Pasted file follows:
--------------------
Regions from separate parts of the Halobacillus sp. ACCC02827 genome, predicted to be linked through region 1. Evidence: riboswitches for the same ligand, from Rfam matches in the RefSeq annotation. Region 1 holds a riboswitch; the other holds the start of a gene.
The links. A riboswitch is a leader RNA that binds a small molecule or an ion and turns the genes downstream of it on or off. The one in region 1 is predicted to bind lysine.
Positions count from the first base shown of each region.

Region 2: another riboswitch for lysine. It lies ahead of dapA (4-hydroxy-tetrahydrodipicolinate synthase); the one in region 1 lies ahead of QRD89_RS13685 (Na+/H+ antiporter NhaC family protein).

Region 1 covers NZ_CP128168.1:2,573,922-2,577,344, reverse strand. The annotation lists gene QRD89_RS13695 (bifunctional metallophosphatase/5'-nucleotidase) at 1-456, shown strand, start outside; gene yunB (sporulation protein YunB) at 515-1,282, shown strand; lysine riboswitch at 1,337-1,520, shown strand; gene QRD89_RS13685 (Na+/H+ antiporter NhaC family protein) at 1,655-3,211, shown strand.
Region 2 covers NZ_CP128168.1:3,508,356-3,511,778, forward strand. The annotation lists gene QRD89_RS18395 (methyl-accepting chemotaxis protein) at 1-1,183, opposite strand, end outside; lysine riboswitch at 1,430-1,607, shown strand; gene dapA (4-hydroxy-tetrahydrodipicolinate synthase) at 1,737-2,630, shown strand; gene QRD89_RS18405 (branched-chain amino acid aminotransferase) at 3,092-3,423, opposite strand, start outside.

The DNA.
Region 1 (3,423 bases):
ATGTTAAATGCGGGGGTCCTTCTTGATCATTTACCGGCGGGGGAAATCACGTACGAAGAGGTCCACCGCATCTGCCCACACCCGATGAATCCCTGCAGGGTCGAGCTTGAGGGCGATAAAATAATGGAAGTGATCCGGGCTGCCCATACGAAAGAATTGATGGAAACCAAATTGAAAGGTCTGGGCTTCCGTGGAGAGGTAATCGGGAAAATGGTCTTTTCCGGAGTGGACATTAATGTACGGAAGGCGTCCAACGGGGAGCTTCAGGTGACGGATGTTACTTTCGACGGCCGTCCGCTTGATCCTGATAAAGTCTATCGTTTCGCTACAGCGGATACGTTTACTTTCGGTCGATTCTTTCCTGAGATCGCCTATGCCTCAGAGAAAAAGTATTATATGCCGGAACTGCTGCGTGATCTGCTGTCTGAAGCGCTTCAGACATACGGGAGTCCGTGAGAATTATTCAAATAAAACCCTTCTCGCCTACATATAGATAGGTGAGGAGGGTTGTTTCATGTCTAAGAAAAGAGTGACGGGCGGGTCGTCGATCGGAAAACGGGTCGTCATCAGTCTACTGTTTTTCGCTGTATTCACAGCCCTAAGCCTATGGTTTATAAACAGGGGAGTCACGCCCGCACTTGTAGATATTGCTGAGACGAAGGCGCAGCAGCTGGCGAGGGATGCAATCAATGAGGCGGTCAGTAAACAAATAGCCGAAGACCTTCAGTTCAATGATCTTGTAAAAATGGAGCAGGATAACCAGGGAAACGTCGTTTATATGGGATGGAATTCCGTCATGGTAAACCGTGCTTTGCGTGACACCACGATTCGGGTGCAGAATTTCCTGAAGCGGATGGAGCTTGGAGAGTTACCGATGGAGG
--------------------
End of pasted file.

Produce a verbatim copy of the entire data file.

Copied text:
Regions from separate parts of the Halobacillus sp. ACCC02827 genome, predicted to be linked through region 1. Evidence: riboswitches for the same ligand, from Rfam matches in the RefSeq annotation. Region 1 holds a riboswitch; the other holds the start of a gene.
The links. A riboswitch is a leader RNA that binds a small molecule or an ion and turns the genes downstream of it on or off. The one in region 1 is predicted to bind lysine.
Positions count from the first base shown of each region.

Region 2: another riboswitch for lysine. It lies ahead of dapA (4-hydroxy-tetrahydrodipicolinate synthase); the one in region 1 lies ahead of QRD89_RS13685 (Na+/H+ antiporter NhaC family protein).

Region 1 covers NZ_CP128168.1:2,573,922-2,577,344, reverse strand. The annotation lists gene QRD89_RS13695 (bifunctional metallophosphatase/5'-nucleotidase) at 1-456, shown strand, start outside; gene yunB (sporulation protein YunB) at 515-1,282, shown strand; lysine riboswitch at 1,337-1,520, shown strand; gene QRD89_RS13685 (Na+/H+ antiporter NhaC family protein) at 1,655-3,211, shown strand.
Region 2 covers NZ_CP128168.1:3,508,356-3,511,778, forward strand. The annotation lists gene QRD89_RS18395 (methyl-accepting chemotaxis protein) at 1-1,183, opposite strand, end outside; lysine riboswitch at 1,430-1,607, shown strand; gene dapA (4-hydroxy-tetrahydrodipicolinate synthase) at 1,737-2,630, shown strand; gene QRD89_RS18405 (branched-chain amino acid aminotransferase) at 3,092-3,423, opposite strand, start outside.

The DNA.
Region 1 (3,423 bases):
ATGTTAAATGCGGGGGTCCTTCTTGATCATTTACCGGCGGGGGAAATCACGTACGAAGAGGTCCACCGCATCTGCCCACACCCGATGAATCCCTGCAGGGTCGAGCTTGAGGGCGATAAAATAATGGAAGTGATCCGGGCTGCCCATACGAAAGAATTGATGGAAACCAAATTGAAAGGTCTGGGCTTCCGTGGAGAGGTAATCGGGAAAATGGTCTTTTCCGGAGTGGACATTAATGTACGGAAGGCGTCCAACGGGGAGCTTCAGGTGACGGATGTTACTTTCGACGGCCGTCCGCTTGATCCTGATAAAGTCTATCGTTTCGCTACAGCGGATACGTTTACTTTCGGTCGATTCTTTCCTGAGATCGCCTATGCCTCAGAGAAAAAGTATTATATGCCGGAACTGCTGCGTGATCTGCTGTCTGAAGCGCTTCAGACATACGGGAGTCCGTGAGAATTATTCAAATAAAACCCTTCTCGCCTACATATAGATAGGTGAGGAGGGTTGTTTCATGTCTAAGAAAAGAGTGACGGGCGGGTCGTCGATCGGAAAACGGGTCGTCATCAGTCTACTGTTTTTCGCTGTATTCACAGCCCTAAGCCTATGGTTTATAAACAGGGGAGTCACGCCCGCACTTGTAGATATTGCTGAGACGAAGGCGCAGCAGCTGGCGAGGGATGCAATCAATGAGGCGGTCAGTAAACAAATAGCCGAAGACCTTCAGTTCAATGATCTTGTAAAAATGGAGCAGGATAACCAGGGAAACGTCGTTTATATGGGATGGAATTCCGTCATGGTAAACCGTGCTTTGCGTGACACCACGATTCGGGTGCAGAATTTCCTGAAGCGGATGGAGCTTGGAGAGTTACCGATGGAGG